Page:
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Baumol's cost disease and healthcare

Since the classic work by William Baumol (Baumol and Bowen, Performing Arts: The Economic Dilemma, 1965), serious doubts have been raised about the possibility for services to lead to significant increases in productivity. Baumol and Bowen argued that “the output per man-hour of the violinist playing a Schubert quartet in a standard concert hall is relatively fixed, and it is fairly difficult to reduce the number of actors necessary for a performance of Henry IV, Part I” (1965, p. 500).

That should not be confused, obviously, with lack of productivity in the service sector as a whole, but it should be noted that the quality of the services often improves as a result of higher productivity in manufacturing. For example, improvements in the phonographic, cinematographic, electronic, and telecommunications industries imply that more people have access to Schubert’s quartets and Shakespeare’s plays at lower cost. While the cost of downloading a digital version of Schubert's quartets might be incredibly low, the relative costs of maintaining a full orchestra tend to increase over time, since musicians must be paid.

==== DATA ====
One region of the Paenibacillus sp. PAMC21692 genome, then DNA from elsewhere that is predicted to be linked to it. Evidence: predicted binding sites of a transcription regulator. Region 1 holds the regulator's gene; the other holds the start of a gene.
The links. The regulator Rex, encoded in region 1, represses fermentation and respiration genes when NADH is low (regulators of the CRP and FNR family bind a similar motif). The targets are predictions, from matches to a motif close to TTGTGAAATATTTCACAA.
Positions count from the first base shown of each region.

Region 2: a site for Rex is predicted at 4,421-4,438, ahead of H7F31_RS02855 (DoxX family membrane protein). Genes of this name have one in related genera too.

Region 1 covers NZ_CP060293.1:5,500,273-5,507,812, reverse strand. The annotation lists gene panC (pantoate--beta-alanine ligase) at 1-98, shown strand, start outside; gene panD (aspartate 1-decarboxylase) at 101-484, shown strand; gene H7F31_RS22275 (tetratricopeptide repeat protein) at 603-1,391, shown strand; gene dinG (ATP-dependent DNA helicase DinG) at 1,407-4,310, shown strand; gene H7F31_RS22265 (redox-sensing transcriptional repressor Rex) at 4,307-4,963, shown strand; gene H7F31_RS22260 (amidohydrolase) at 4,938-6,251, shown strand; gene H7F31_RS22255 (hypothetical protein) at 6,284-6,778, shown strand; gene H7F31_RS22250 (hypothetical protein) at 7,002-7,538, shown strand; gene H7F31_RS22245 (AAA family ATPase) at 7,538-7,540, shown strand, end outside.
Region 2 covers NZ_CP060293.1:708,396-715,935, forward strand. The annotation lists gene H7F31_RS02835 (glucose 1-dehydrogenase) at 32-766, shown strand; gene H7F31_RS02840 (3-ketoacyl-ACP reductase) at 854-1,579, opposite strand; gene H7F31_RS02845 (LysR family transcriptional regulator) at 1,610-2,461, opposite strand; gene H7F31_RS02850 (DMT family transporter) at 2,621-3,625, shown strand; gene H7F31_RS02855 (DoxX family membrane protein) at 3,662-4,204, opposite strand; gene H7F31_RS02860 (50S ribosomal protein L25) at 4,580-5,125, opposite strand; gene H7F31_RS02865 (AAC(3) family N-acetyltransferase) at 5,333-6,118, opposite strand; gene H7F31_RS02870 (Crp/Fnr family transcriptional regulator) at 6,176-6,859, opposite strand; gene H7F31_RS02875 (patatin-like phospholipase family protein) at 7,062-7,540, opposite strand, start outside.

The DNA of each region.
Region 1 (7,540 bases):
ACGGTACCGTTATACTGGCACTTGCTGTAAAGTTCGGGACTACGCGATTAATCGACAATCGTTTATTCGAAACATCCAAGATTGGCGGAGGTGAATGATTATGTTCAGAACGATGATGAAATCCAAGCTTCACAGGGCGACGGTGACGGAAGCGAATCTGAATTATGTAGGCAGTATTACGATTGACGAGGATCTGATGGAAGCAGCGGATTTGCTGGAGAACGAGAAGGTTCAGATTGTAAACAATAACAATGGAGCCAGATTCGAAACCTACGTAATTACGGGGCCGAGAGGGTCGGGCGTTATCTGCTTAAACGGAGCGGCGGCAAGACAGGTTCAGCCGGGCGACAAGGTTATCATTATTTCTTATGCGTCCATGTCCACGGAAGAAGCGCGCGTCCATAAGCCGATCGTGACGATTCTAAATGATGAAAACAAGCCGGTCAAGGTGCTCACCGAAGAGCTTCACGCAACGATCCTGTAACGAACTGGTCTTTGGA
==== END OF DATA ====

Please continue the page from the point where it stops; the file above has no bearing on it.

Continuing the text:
Note that the problem is not that musicians are paid too much (they aren't believe me), but that their wages tend to grow more or less together with the wages of other workers. That means that the relative costs of orchestras, that cannot reduce the number of musicians per presentation, when compared to car producers, that can reduce the numbers of workers per car produced, must grow over time. The same is true for other services that cannot reduce substantially the number of workers per unit produced without affecting the quality of the product, like education and healthcare. Baumol's new book deals with the effects of the eponymous disease on healthcare, and suggests that there is no problem in spending more on health. Worth reading.


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